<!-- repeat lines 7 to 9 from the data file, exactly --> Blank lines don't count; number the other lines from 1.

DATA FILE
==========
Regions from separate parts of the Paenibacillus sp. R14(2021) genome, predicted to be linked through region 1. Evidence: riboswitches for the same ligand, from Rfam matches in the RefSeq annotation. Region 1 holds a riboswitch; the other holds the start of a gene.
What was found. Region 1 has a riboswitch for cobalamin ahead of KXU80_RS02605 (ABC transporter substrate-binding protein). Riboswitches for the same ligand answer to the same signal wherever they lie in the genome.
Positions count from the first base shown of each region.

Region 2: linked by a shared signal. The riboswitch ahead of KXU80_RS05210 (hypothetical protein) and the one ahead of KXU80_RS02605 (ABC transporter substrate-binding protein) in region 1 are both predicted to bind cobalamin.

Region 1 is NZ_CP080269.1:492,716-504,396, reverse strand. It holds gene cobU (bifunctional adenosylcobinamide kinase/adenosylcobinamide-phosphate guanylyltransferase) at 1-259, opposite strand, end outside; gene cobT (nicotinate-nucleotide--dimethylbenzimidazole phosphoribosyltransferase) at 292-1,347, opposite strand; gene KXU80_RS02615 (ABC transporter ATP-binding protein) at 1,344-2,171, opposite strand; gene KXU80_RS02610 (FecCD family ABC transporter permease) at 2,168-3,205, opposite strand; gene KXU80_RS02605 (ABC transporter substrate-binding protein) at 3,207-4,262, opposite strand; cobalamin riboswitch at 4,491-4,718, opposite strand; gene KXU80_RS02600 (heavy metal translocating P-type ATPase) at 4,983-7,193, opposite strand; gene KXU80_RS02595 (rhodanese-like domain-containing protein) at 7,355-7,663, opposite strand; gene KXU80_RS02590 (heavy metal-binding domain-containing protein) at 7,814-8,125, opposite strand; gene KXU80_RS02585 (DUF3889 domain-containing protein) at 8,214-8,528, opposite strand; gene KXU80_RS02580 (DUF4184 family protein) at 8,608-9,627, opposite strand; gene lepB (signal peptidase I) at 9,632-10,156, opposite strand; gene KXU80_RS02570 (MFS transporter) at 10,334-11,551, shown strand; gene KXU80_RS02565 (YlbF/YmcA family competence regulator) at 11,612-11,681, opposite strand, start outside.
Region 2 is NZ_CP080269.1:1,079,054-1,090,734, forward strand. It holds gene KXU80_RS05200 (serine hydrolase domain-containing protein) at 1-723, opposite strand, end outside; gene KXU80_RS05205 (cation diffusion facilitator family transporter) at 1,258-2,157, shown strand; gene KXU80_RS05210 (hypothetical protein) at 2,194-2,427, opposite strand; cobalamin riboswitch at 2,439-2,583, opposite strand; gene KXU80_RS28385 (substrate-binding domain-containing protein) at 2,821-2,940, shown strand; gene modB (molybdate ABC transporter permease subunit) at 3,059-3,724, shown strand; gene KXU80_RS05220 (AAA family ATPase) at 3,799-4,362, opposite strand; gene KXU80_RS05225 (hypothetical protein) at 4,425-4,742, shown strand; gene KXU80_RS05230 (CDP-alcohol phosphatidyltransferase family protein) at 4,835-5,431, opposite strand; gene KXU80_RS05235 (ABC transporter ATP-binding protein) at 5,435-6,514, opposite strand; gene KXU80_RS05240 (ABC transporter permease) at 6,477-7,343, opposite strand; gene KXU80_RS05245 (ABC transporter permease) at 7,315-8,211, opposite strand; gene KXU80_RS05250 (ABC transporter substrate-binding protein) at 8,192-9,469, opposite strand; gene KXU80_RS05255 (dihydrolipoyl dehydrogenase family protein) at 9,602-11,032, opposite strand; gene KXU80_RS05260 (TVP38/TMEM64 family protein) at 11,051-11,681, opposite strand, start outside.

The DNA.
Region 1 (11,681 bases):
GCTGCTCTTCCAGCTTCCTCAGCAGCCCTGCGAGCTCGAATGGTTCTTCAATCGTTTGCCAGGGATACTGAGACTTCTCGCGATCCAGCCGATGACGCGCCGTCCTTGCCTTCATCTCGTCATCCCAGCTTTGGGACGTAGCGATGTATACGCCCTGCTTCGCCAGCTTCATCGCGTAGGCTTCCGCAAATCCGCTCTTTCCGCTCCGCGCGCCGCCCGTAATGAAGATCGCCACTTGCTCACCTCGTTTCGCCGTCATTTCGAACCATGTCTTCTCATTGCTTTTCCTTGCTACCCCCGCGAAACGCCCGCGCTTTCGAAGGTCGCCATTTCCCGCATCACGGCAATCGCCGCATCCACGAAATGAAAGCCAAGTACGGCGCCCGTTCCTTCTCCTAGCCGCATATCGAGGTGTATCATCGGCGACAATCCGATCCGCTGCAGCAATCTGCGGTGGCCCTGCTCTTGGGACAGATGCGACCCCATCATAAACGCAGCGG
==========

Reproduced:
The DNA.
Region 1 (11,681 bases):
GCTGCTCTTCCAGCTTCCTCAGCAGCCCTGCGAGCTCGAATGGTTCTTCAATCGTTTGCCAGGGATACTGAGACTTCTCGCGATCCAGCCGATGACGCGCCGTCCTTGCCTTCATCTCGTCATCCCAGCTTTGGGACGTAGCGATGTATACGCCCTGCTTCGCCAGCTTCATCGCGTAGGCTTCCGCAAATCCGCTCTTTCCGCTCCGCGCGCCGCCCGTAATGAAGATCGCCACTTGCTCACCTCGTTTCGCCGTCATTTCGAACCATGTCTTCTCATTGCTTTTCCTTGCTACCCCCGCGAAACGCCCGCGCTTTCGAAGGTCGCCATTTCCCGCATCACGGCAATCGCCGCATCCACGAAATGAAAGCCAAGTACGGCGCCCGTTCCTTCTCCTAGCCGCATATCGAGGTGTATCATCGGCGACAATCCGATCCGCTGCAGCAATCTGCGGTGGCCCTGCTCTTGGGACAGATGCGACCCCATCATAAACGCAGCGG